1943 Robert S. Kerr (D) Frank C. Carter (D) [3] Randell S. Cobb (D) C. C. Childers (D) A. S. J. Shaw (D)40D, 4R93D, 24R Edward H. Moore (R)7D, 1R
1944 Roosevelt/Truman (D)

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194538D, 6R98D, 22R6D, 2R
1946 Katherine Manton (D) [4] Mac Q. Williamson (D) Charles G. Morris (D) [2] [4]
1947 Roy J. Turner (D) Wilburn Cartwright (D) A. S. J. Shaw (D) John D. Conner (D) Oliver Hodge (D) Jim Hughes (D) Donald F. Dickey (D) [4] 37D, 7R95D, 23R
1948 Truman/Barkley (D)

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194939D, 5R103D, 12R Robert S. Kerr (D)8D
1950
1951 Johnston Murray (D) John D. Conner (D)Wilburn Cartwright (D) A. S. J. Shaw (D)41D, 3R99D, 19R Mike Monroney (D)6D, 2R
1952 Eisenhower/Nixon (R)

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195338D, 6R104D, 20R5D, 1R
1954 Scott Burson (D) [4]
1955 Raymond D. Gary (D) Cowboy Pink Williams (D) Andy Anderson (D) A. S. J. Shaw (D) John D. Conner (D) Joe B. Hunt (D)39D, 5R102D, 19R
1956
195741D, 3R101D, 20R
1958
1959 J. Howard Edmondson (D) George Nigh (D) John D. Conner (D) [2] Andy Anderson (D) John M. Rogers (D) William A. Burkhart (D)110D, 9R
1960 William N. Christian (D) [4] Nixon/Lodge (R)

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196140D, 4R107D, 14R
1962
1963George Nigh (D)vacant James M. Bullard (D) Charles R. Nesbitt (D) A. F. Shaw (D) Cowboy Pink Williams (D) W. T. Hughes (D)38D, 6R96D, 24RJ. Howard Edmondson (D)
Henry Bellmon (R) Leo Winters (D)
1964 Johnson/Humphrey (D)

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196541D, 7R78D, 21R Fred Roy Harris (D)4D, 2R
1966
1967 Dewey F. Bartlett (R)George Nigh (D) John Rogers (D) [3] G. T. Blankenship (R) Joe Bailey Cobb (D) [3] Leo Winters (D) L. E. Bailey (R)39D, 9R74D, 25R
1968 Nixon/Agnew (R)

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196938D, 10R76D, 23R Henry Bellmon (R)
1970
1971 David Hall (D) Larry Derryberry (D) Leslie Fisher (D) [3] Wilbur Wright (D) [3] 39D, 9R78D, 21R
1972
1973 L. P. Williams (D)38D, 10R75D, 26RDewey F. Bartlett (R)5D, 1R
1974
1975 David Boren (D) Wilbur Wright (D) [3] 39D, 9R76D, 25R
1976appointed position [7] William E. Foster (D) [4] [8] Ford/Dole (R)

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197778D, 23R
1978 Ray Parr (D) [4]
1979George Nigh (D) Spencer Bernard (D) Jan Eric Cartwright (D) Tom Daxon (R) William R. Paulk (D) [4] Gerald Grimes (D) [3] 75D, 26RDavid L. Boren (D)
1980 Reagan/Bush (R)

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198137D, 11R73D, 28R Don Nickles (R)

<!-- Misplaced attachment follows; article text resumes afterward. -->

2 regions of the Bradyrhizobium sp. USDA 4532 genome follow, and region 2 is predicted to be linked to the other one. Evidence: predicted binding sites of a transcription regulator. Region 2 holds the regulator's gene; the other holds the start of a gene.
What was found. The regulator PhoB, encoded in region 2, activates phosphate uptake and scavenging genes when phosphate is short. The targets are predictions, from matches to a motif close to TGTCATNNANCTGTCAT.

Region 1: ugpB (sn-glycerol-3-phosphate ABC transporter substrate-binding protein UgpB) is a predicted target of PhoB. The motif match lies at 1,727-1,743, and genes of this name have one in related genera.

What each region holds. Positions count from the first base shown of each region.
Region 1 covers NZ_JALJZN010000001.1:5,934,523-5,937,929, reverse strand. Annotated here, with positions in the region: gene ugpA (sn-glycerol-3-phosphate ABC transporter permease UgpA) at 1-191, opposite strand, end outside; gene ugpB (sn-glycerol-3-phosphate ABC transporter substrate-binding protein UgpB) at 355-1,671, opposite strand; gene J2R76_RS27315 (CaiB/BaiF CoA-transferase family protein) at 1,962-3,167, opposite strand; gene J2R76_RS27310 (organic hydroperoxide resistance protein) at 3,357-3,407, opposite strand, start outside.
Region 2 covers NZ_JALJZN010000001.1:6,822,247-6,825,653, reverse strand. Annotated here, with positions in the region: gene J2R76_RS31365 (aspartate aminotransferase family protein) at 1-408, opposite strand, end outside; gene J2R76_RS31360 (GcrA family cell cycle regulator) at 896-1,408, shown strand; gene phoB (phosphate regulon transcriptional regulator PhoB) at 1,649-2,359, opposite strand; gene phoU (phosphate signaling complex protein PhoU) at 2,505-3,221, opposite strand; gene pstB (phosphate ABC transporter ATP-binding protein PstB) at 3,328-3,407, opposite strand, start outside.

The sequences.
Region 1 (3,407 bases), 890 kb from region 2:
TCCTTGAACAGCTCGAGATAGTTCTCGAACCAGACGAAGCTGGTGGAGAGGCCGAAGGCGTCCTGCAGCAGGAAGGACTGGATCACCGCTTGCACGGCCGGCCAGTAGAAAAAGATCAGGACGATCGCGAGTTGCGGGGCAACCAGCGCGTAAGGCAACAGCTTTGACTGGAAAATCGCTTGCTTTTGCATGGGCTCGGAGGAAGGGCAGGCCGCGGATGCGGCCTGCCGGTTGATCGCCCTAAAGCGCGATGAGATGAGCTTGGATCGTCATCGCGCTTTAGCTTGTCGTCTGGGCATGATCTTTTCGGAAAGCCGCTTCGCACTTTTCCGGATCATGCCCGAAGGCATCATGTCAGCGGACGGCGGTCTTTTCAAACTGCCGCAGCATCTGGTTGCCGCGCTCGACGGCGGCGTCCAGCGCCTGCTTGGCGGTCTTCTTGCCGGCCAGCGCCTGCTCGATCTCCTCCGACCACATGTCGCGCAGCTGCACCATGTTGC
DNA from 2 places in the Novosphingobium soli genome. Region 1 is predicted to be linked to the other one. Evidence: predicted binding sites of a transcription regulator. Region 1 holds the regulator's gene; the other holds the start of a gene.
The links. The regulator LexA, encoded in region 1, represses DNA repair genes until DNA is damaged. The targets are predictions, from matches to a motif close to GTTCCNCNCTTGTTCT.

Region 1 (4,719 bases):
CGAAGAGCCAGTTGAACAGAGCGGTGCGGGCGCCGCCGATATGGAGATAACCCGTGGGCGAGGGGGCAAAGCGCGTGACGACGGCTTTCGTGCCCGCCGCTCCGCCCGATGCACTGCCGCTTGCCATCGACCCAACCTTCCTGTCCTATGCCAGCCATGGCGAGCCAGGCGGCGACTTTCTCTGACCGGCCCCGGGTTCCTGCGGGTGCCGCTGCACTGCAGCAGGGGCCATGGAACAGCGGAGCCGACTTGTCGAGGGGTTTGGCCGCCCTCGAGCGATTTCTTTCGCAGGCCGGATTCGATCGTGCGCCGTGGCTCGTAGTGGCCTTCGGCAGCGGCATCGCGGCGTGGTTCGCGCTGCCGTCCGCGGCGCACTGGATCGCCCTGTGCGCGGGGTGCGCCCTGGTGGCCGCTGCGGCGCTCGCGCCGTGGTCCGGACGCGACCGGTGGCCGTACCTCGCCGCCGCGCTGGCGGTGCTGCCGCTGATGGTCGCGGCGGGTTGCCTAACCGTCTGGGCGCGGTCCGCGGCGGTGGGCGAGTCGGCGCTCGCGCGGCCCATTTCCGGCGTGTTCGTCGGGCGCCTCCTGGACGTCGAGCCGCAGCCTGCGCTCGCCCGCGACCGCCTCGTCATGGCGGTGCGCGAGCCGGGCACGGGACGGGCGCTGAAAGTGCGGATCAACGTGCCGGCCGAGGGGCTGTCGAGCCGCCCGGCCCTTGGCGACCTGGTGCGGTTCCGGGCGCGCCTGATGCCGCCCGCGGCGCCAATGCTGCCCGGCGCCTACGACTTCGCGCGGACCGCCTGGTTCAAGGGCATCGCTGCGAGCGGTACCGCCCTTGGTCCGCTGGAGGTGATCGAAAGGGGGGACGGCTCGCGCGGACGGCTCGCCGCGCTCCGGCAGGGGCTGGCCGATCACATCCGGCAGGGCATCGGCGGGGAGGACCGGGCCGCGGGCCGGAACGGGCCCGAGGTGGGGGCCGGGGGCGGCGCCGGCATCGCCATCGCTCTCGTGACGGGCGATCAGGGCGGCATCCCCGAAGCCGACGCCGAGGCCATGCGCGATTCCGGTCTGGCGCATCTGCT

1982
1983 Mike Turpen (D) Clifton Scott (D)34D, 14R76D, 25R
1984
1985 John Folks (D) [3] [4] 70D, 31R
1986
1987 Henry Bellmon (R) Robert S. Kerr III (D) Robert Harlan Henry (D) Ellis Edwards (D) Dean Calhoon (R) [4] 31D, 17R4D, 2R
1988 Bush/Quayle (R)

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1989 Gerald E. Hoeltzel (R) [4] 33D, 15R69D, 32R2D, 1R
1990 Ira Phillips (R) [4]
1991 David Walters (D) Jack Mildren (D) Susan B. Loving (D) Claudette Henry (R) Sandy Garrett (D) Dave Renfro (D) [9] 37D, 11R2R, 1D
1992 Cathy Weatherford (D) [4] Bush/Quayle (R)

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199368D, 33R
1994
Jim Inhofe (R) [10] 3R, 3D [11]
1995 Frank Keating (R) Mary Fallin (R) Drew Edmondson (D) Robert Butkin (D) [3] Brenda Reneau (R) John P. Crawford (R)35D, 13R65D, 36R5R, 1D
1996 Dole/Kemp (R)

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199733D, 15R3R [12] 6R
1998
1999 Carroll Fisher [3] 61D, 40R
2000 Bush/Cheney (R)

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200130D, 18R53D, 48R5R, 1D
2002
2003 Brad Henry (D) Jeff McMahan (D) [3] 28D, 20R4R, 1D
2004
200526D, 22R57R, 44D Tom Coburn (R)
Scott Meacham (D) [4] Kim Holland (D) [4]
200625D, 23R [13]
26D, 22R [14]
2007 Jari Askins (D) Lloyd Fields (D)24D, 24R2R, 1D [15]
2008 McCain/Palin (R)

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Steve Burrage (D) [4]
200926R, 22D61R, 40D3R
201062R, 39D [16]
2011 Mary Fallin (R) Todd Lamb (R) Scott Pruitt (R) [17] Gary Jones (R) Ken Miller (R) Janet Barresi (R) Mark Costello (R) John D. Doak (R)32R, 16D70R, 31D
201267R, 31D, 3 vac. Romney/Ryan (R)

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201336R, 12D72R, 29D5R
2014
2015 Joy Hofmeister (R)40R, 8D James Lankford (R)